The liver is incredibly tiny -- just half a millimetre thick and four millimetres wide. Yet this minute organ, with little visual resemblance to the real thing in its petri dish home, manages to replicate key processes done by the real thing. It produced the protein albumin and synthesised plasma glycoproteins fibrinogen and transferrin. These are all vital in getting nutrients, hormones and drugs to the blood and the rest of the body. It also generated fat-carrying cholesterol. For its detoxification functions, the liver also needs to produce certain enzymes including CYP 1A2 and CYP 3A4 -- which this tiny organ precursor also did. Its albumin production was between five and nine times more than in 2D flat cell structures engineered.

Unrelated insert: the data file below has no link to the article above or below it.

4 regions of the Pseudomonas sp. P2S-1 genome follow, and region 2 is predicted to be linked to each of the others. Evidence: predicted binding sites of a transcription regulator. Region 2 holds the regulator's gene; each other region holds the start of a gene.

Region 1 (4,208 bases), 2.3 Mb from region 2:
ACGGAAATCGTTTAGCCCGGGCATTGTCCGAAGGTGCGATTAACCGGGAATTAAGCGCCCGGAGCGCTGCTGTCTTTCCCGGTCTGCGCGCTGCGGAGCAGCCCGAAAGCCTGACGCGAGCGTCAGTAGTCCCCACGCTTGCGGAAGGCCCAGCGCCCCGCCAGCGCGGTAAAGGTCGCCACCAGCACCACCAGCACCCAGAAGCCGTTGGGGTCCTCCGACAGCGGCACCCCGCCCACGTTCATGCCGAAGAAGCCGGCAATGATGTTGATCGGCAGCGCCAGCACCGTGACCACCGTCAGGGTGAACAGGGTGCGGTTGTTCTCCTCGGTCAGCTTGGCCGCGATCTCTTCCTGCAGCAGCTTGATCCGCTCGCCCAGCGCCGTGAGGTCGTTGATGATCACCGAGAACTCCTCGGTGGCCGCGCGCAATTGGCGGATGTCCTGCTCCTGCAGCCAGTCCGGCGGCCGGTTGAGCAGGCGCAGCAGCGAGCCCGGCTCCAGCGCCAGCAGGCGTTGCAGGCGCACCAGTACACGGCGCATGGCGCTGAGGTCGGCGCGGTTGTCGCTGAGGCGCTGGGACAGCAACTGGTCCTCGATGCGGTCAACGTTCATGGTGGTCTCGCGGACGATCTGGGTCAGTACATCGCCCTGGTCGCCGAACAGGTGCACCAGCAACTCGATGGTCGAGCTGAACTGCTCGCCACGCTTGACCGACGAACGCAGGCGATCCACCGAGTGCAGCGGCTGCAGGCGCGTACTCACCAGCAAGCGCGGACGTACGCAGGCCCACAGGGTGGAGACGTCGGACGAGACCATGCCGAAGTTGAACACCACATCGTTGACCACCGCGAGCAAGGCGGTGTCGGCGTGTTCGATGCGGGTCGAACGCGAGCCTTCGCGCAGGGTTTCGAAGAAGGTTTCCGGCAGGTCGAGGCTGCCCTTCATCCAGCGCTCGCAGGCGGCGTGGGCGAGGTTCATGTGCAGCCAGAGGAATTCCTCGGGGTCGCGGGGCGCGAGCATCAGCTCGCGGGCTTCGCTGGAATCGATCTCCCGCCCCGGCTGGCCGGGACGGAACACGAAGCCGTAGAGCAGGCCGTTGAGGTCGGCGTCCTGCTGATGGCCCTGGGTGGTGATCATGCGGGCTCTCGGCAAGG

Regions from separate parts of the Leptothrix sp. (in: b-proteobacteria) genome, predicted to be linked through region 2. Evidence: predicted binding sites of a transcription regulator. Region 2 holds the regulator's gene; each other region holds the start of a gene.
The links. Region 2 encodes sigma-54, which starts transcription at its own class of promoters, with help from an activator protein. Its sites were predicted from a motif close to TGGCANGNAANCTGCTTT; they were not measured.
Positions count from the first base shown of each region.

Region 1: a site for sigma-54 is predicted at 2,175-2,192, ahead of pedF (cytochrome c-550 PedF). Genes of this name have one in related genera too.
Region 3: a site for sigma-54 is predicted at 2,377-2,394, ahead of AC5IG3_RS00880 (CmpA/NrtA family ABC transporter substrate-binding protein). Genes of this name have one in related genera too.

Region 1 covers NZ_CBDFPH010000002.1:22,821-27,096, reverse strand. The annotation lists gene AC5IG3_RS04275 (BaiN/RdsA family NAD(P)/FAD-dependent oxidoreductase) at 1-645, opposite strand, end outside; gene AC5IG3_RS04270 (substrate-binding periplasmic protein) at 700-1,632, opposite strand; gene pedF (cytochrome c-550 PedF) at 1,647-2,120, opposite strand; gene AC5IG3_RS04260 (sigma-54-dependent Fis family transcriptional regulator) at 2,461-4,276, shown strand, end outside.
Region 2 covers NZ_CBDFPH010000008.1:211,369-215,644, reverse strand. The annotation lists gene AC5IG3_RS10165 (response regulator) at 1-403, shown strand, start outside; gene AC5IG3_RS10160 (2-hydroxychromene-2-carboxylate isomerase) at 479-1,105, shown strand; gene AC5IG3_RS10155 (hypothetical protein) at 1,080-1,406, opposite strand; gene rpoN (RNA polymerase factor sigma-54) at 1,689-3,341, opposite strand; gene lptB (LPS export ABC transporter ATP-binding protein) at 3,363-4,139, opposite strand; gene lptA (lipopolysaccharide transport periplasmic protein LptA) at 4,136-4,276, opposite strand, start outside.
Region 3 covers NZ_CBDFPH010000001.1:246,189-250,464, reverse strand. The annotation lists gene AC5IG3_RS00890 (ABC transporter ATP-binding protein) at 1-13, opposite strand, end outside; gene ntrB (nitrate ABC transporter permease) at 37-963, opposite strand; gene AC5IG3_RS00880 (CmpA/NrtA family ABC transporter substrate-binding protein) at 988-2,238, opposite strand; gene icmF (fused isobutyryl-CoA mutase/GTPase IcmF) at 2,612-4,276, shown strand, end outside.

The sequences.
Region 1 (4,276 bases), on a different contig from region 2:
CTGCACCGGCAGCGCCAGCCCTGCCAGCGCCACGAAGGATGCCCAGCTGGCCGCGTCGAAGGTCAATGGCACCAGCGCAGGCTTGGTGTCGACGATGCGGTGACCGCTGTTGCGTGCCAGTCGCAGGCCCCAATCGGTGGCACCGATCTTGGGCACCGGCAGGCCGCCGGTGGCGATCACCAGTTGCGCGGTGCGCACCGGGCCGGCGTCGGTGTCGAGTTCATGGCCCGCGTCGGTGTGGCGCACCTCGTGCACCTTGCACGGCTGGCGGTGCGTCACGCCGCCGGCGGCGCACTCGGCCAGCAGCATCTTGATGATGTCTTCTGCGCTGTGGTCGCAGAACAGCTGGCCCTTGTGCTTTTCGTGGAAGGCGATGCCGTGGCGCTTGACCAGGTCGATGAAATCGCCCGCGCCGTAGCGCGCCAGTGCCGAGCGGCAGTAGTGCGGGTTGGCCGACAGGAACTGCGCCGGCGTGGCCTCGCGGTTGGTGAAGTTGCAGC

Liat Clark of Wired UK has the story: Link